Drs. Rahul Desikan and Leo Sugrue Discuss Genomic Medicine and Neurogenerative Diseases

“If a crystal ball could reveal your personal risk for developing heart disease or breast cancer or Alzheimer's disease, would you pay to take a look?”

This was a question asked by Rahul Desikan, MD, PhD, and Leo Sugrue, MD, PhD, in an opinion piece recently published in Scientific American. For Dr. Desikan, the answer was overwhelmingly “yes.” As up-and-coming neuroscientists and neuroradiologists, he and Dr. Sugrue became fast friends and research partners at the UC San Francisco Department of Radiology and Biomedical Imaging. In February 2017, Dr. Desikan was diagnosed with amyotrophic lateral sclerosis (ALS), also known as Lou Gehrig’s disease, one of the diseases he studies. He says that if he had had any hint that he would develop ALS, he would have done anything he could to stop or slow the progression of the disease and the effect it has had on his life.

Dr. Desikan’s story has been profiled in the Washington Post and Bostonia magazine, and on Good Morning America. He has also published op-eds in the Washington Post and the San Francisco Chronicle. In both pieces, he discusses how genetic research holds promise for neurogenerative diseases such as ALS or Alzheimer’s.

In a paper published on April 8, 2019, on JAMA, Drs. Desikan and Sugrue discuss polygenic scores—what they are and why they are important. “Using advanced computer models, scientists are adding together the influence of the hundreds, even thousands of DNA variants associated with a given disease into what is called a ‘polygenic score,’” they explain. A polygenic score is a single number that quantifies an individual’s particular genetic risk of disease. A personalized polygenic score could help someone prevent disease, live longer and plan for their future. Note—they are not diagnostic tests. They measure the risk for developing a disease. There is certainly uncertainty in polygenic scores, which leaves room for action. “If disease onset isn't solely determined by genes, then lifestyle or therapeutic interventions can prevent or modify the trajectory of disease,” they write.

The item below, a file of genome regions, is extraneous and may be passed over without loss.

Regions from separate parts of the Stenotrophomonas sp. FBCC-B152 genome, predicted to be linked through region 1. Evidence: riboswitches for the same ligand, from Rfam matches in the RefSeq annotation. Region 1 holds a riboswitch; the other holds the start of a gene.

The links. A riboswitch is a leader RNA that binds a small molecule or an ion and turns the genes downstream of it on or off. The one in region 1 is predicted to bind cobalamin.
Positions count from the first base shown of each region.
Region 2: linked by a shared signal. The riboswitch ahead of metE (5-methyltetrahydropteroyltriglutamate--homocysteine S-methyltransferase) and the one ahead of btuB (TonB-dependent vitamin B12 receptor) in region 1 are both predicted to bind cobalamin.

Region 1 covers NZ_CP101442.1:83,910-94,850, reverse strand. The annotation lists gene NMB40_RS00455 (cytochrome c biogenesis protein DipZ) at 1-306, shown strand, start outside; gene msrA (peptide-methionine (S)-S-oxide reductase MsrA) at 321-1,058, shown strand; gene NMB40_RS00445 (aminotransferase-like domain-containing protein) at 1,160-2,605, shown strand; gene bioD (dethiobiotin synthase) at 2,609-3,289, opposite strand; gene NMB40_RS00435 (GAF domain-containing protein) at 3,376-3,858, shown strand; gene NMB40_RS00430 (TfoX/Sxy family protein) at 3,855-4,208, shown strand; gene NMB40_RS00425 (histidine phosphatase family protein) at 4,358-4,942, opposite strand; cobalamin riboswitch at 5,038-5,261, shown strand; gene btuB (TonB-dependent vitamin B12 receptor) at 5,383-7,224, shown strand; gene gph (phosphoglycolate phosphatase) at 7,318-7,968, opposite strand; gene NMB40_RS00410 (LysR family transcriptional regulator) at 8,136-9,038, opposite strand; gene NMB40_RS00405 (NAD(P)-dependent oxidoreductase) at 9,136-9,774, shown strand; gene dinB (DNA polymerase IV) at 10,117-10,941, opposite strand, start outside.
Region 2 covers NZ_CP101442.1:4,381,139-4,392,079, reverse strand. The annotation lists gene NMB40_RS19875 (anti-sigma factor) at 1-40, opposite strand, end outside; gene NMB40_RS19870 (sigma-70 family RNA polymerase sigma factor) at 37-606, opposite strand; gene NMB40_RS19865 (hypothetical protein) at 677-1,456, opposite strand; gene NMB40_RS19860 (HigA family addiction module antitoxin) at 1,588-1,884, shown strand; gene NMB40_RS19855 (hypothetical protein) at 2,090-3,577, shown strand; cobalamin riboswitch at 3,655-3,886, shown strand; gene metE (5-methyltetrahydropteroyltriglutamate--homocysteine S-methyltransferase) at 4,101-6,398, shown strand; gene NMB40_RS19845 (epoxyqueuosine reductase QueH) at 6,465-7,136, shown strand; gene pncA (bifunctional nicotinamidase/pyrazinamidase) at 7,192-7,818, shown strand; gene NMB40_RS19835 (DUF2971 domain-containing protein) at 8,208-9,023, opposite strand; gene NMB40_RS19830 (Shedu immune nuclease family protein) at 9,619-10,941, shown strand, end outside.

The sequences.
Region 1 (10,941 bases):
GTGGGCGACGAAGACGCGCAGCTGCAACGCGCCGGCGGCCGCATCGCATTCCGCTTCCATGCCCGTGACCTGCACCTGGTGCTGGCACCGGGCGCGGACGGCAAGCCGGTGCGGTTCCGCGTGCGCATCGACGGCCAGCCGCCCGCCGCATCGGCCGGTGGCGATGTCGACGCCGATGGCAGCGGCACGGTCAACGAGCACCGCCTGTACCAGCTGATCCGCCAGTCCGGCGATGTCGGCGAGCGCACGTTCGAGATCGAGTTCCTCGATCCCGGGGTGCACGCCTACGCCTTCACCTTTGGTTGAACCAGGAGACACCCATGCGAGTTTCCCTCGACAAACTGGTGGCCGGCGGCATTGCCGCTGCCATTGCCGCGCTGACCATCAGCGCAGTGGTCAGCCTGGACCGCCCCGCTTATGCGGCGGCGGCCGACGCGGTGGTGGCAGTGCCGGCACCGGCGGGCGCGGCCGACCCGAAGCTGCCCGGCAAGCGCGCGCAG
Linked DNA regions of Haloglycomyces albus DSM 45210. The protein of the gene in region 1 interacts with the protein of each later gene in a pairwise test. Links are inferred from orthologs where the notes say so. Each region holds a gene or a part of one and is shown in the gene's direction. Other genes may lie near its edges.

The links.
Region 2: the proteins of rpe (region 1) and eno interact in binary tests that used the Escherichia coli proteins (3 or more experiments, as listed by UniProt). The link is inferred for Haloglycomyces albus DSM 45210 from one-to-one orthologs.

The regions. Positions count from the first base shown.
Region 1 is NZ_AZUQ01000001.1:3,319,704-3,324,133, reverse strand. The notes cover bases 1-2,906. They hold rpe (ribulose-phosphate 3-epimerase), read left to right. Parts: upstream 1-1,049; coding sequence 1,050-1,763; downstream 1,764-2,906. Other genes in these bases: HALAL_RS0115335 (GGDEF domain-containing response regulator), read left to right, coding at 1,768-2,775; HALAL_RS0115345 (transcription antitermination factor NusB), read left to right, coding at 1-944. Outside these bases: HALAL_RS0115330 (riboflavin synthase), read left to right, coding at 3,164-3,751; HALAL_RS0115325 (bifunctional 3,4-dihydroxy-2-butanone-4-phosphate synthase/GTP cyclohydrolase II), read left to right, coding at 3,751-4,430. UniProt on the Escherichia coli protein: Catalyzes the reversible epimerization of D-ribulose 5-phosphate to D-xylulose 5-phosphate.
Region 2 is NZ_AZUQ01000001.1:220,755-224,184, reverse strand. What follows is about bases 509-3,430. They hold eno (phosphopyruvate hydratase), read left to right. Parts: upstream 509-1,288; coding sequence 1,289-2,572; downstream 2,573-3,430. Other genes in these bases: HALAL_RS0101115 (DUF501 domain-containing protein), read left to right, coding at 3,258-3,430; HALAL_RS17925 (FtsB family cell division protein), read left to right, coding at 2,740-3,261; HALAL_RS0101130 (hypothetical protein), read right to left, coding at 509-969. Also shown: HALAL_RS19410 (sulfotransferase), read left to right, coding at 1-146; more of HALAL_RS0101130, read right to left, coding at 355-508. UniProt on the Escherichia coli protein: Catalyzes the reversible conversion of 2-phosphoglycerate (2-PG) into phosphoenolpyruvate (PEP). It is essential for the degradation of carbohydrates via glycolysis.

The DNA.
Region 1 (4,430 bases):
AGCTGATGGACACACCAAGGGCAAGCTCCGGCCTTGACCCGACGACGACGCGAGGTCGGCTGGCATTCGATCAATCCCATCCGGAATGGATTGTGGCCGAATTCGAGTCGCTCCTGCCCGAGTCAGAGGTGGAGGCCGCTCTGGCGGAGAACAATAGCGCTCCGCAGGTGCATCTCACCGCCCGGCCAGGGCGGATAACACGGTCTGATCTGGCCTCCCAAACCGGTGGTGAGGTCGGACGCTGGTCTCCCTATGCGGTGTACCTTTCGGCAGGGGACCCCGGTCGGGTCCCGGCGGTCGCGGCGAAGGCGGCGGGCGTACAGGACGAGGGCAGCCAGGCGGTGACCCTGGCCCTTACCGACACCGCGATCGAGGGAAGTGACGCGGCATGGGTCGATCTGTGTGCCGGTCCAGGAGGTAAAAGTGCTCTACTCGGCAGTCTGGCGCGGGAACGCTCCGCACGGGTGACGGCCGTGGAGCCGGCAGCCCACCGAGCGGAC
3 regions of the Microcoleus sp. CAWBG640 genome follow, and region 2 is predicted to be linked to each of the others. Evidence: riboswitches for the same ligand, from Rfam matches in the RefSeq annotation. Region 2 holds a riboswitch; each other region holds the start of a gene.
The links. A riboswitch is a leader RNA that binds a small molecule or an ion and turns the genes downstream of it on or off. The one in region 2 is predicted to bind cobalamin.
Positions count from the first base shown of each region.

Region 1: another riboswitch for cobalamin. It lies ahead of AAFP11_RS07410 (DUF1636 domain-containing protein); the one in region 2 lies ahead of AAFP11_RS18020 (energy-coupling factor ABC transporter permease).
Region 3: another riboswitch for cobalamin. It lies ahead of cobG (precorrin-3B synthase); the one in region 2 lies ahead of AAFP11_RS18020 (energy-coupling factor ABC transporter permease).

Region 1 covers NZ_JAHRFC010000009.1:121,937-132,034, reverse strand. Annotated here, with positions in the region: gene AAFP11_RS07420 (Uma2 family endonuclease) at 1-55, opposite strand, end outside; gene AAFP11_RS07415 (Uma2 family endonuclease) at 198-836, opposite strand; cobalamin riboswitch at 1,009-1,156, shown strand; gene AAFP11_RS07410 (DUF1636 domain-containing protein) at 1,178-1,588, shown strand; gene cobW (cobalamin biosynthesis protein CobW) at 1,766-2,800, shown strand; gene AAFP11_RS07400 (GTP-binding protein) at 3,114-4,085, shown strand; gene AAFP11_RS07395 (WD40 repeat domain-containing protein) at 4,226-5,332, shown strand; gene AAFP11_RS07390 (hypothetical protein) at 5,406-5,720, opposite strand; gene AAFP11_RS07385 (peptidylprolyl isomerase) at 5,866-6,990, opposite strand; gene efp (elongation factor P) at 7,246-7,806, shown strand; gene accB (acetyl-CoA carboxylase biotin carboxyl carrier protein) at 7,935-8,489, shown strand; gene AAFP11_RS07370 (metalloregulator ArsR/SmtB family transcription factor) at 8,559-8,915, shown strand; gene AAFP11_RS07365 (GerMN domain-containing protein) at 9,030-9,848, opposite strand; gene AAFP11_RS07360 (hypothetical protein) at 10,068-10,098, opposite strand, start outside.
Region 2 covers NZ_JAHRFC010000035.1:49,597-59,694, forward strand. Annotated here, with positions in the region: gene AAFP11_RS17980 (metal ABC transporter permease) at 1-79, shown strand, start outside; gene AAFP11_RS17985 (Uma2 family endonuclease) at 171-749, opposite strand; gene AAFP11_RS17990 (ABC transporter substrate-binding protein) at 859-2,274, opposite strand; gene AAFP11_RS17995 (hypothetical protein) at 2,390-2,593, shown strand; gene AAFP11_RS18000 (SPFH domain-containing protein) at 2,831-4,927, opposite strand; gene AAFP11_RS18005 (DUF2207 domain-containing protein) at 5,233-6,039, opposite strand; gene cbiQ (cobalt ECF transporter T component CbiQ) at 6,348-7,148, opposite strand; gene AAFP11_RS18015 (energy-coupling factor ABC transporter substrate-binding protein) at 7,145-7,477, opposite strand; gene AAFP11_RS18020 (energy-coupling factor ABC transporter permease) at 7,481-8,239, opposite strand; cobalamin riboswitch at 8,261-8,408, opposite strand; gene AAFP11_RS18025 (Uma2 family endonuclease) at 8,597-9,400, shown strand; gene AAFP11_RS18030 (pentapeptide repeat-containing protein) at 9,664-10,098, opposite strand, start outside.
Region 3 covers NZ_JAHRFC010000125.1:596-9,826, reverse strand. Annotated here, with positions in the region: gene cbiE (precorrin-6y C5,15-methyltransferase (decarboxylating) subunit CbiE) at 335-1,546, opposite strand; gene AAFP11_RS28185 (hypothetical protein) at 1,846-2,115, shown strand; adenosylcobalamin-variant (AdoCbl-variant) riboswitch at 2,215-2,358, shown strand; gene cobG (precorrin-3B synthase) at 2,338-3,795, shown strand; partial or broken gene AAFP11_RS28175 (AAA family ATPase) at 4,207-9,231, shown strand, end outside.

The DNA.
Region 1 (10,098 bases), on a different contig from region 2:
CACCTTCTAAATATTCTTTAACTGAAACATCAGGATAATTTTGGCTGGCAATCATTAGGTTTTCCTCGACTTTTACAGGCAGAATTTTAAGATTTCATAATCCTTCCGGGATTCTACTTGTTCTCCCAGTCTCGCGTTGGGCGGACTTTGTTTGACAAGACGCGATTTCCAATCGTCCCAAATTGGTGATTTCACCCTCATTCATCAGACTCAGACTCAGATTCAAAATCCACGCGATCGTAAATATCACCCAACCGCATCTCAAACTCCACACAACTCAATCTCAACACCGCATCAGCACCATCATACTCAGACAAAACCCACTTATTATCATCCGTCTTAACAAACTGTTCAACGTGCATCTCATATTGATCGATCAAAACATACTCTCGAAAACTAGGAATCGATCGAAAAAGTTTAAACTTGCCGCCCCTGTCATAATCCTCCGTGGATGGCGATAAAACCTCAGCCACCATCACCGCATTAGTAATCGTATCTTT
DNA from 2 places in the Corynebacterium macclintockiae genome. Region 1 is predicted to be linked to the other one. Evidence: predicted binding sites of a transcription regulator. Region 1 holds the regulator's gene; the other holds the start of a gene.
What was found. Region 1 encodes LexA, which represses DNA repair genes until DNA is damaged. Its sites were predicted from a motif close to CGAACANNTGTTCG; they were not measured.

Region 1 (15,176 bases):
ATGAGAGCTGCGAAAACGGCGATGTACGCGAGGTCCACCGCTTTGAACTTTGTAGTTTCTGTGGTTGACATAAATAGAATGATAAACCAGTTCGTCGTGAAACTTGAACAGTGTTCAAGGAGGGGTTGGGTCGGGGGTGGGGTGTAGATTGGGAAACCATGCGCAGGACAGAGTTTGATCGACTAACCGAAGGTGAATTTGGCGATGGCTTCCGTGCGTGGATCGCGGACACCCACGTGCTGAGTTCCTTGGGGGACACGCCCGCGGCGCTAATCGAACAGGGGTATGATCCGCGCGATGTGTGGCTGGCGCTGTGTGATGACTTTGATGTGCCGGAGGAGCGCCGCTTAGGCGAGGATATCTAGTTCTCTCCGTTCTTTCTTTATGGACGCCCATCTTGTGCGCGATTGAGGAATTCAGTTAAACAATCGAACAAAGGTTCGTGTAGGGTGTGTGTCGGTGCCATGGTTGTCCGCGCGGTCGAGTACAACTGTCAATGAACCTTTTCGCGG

Polygenic risk scores can help with the following:

  1. Informing treatment decisions and lifestyle modifications
  2. Influencing disease-screening strategies
  3. Planning for the future

Drs. Desikan and Sugrue say that polygenic scores will need to “undergo rigorous evaluation by the medical community before being incorporated into clinical practice.” But, this is already happening. A partnership between Dash Genomics and HealthLytix brought about  a polygenic test for Alzheimer's disease available to anyone who already has their DNA data from Ancestry.com or 23andMe. They can upload their data, and for $99, an app on your smartphone can tell when someone is at their greatest risk for developing dementia.

Today, we have unprecedented access to genetic information. At UCSF, scientists are experimenting with and developing molecular pathway-specific polygenic scores. Drs. Desikan and Sugrue jointly run the Laboratory for Precision Neuroimaging at UCSF. Aware that their approach is novel and therefore considered high risk from the perspective of traditional funding mechanisms such as the NIH, they are seeking funding for this project through both traditional and novel crowdsourcing approaches. Learn more about how to donate.

Related Content

Related People